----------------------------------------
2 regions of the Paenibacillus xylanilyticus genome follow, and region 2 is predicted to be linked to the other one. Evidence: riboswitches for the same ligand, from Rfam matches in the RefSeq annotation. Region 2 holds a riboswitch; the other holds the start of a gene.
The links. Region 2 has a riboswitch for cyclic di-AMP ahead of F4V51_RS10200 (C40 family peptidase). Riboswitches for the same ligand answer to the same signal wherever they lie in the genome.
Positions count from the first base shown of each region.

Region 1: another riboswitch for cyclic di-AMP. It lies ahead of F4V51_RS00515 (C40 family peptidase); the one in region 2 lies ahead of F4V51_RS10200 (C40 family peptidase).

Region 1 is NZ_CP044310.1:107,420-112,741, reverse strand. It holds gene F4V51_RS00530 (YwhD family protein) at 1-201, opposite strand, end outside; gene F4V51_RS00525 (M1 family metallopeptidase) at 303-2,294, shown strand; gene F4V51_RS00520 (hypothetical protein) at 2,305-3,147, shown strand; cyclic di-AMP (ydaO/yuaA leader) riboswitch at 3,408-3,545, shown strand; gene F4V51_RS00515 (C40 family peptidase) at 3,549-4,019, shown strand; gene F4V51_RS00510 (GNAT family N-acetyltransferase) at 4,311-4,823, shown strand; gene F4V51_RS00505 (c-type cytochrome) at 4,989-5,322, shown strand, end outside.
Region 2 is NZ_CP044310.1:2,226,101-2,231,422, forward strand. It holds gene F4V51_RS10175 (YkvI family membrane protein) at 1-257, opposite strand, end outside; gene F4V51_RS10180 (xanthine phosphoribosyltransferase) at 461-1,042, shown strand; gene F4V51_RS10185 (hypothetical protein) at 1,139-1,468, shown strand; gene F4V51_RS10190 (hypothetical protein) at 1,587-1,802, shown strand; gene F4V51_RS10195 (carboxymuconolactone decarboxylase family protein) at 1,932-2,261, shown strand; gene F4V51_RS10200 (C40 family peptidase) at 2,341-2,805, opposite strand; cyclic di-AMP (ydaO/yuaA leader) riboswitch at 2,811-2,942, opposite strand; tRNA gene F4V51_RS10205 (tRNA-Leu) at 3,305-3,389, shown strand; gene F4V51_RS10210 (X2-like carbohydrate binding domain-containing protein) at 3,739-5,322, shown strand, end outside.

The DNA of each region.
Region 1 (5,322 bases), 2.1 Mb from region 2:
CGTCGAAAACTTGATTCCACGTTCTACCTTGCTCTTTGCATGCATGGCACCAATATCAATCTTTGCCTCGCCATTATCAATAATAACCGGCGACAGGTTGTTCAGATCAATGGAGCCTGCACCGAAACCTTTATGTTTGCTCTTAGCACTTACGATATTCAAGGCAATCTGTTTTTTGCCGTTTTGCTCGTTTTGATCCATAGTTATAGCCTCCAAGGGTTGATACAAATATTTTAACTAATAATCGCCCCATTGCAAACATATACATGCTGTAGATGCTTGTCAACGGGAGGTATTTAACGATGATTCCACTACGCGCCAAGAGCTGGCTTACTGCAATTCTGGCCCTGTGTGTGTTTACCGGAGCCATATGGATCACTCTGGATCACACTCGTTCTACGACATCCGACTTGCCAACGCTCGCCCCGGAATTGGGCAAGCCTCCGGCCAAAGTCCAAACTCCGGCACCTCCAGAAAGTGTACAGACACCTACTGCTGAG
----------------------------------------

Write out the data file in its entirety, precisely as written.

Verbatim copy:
2 regions of the Paenibacillus xylanilyticus genome follow, and region 2 is predicted to be linked to the other one. Evidence: riboswitches for the same ligand, from Rfam matches in the RefSeq annotation. Region 2 holds a riboswitch; the other holds the start of a gene.
The links. Region 2 has a riboswitch for cyclic di-AMP ahead of F4V51_RS10200 (C40 family peptidase). Riboswitches for the same ligand answer to the same signal wherever they lie in the genome.
Positions count from the first base shown of each region.

Region 1: another riboswitch for cyclic di-AMP. It lies ahead of F4V51_RS00515 (C40 family peptidase); the one in region 2 lies ahead of F4V51_RS10200 (C40 family peptidase).

Region 1 is NZ_CP044310.1:107,420-112,741, reverse strand. It holds gene F4V51_RS00530 (YwhD family protein) at 1-201, opposite strand, end outside; gene F4V51_RS00525 (M1 family metallopeptidase) at 303-2,294, shown strand; gene F4V51_RS00520 (hypothetical protein) at 2,305-3,147, shown strand; cyclic di-AMP (ydaO/yuaA leader) riboswitch at 3,408-3,545, shown strand; gene F4V51_RS00515 (C40 family peptidase) at 3,549-4,019, shown strand; gene F4V51_RS00510 (GNAT family N-acetyltransferase) at 4,311-4,823, shown strand; gene F4V51_RS00505 (c-type cytochrome) at 4,989-5,322, shown strand, end outside.
Region 2 is NZ_CP044310.1:2,226,101-2,231,422, forward strand. It holds gene F4V51_RS10175 (YkvI family membrane protein) at 1-257, opposite strand, end outside; gene F4V51_RS10180 (xanthine phosphoribosyltransferase) at 461-1,042, shown strand; gene F4V51_RS10185 (hypothetical protein) at 1,139-1,468, shown strand; gene F4V51_RS10190 (hypothetical protein) at 1,587-1,802, shown strand; gene F4V51_RS10195 (carboxymuconolactone decarboxylase family protein) at 1,932-2,261, shown strand; gene F4V51_RS10200 (C40 family peptidase) at 2,341-2,805, opposite strand; cyclic di-AMP (ydaO/yuaA leader) riboswitch at 2,811-2,942, opposite strand; tRNA gene F4V51_RS10205 (tRNA-Leu) at 3,305-3,389, shown strand; gene F4V51_RS10210 (X2-like carbohydrate binding domain-containing protein) at 3,739-5,322, shown strand, end outside.

The DNA of each region.
Region 1 (5,322 bases), 2.1 Mb from region 2:
CGTCGAAAACTTGATTCCACGTTCTACCTTGCTCTTTGCATGCATGGCACCAATATCAATCTTTGCCTCGCCATTATCAATAATAACCGGCGACAGGTTGTTCAGATCAATGGAGCCTGCACCGAAACCTTTATGTTTGCTCTTAGCACTTACGATATTCAAGGCAATCTGTTTTTTGCCGTTTTGCTCGTTTTGATCCATAGTTATAGCCTCCAAGGGTTGATACAAATATTTTAACTAATAATCGCCCCATTGCAAACATATACATGCTGTAGATGCTTGTCAACGGGAGGTATTTAACGATGATTCCACTACGCGCCAAGAGCTGGCTTACTGCAATTCTGGCCCTGTGTGTGTTTACCGGAGCCATATGGATCACTCTGGATCACACTCGTTCTACGACATCCGACTTGCCAACGCTCGCCCCGGAATTGGGCAAGCCTCCGGCCAAAGTCCAAACTCCGGCACCTCCAGAAAGTGTACAGACACCTACTGCTGAG